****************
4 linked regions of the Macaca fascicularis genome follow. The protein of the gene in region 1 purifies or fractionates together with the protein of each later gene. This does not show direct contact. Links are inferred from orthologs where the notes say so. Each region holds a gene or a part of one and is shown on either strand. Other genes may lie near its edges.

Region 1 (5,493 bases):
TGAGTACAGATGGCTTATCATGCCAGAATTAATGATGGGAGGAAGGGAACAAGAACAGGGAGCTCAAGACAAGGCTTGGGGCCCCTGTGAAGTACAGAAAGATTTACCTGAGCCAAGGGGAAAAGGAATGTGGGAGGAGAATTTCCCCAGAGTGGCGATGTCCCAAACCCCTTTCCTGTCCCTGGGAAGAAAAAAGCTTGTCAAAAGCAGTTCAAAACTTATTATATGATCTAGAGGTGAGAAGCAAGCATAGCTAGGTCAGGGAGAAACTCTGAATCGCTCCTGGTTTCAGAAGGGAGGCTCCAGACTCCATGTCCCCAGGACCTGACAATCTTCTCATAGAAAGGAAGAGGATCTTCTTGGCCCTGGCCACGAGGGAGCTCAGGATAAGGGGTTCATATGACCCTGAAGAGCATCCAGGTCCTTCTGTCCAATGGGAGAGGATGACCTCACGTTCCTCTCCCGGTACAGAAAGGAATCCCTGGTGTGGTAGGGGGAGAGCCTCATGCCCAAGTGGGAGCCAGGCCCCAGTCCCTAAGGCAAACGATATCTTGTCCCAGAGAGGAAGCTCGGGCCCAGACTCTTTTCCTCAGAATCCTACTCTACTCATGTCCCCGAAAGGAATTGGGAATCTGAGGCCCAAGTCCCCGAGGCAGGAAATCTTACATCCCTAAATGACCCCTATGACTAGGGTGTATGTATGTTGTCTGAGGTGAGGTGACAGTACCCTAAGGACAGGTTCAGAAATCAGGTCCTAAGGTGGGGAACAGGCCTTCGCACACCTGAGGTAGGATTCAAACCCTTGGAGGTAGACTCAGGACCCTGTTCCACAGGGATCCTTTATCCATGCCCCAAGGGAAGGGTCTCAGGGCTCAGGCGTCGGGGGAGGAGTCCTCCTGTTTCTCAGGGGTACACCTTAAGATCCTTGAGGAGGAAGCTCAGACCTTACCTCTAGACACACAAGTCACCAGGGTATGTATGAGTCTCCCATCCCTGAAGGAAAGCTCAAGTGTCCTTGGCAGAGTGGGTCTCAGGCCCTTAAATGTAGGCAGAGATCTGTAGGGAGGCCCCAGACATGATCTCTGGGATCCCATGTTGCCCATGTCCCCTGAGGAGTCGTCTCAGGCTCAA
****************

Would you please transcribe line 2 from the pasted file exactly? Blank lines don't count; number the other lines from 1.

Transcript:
Region 1 (5,493 bases):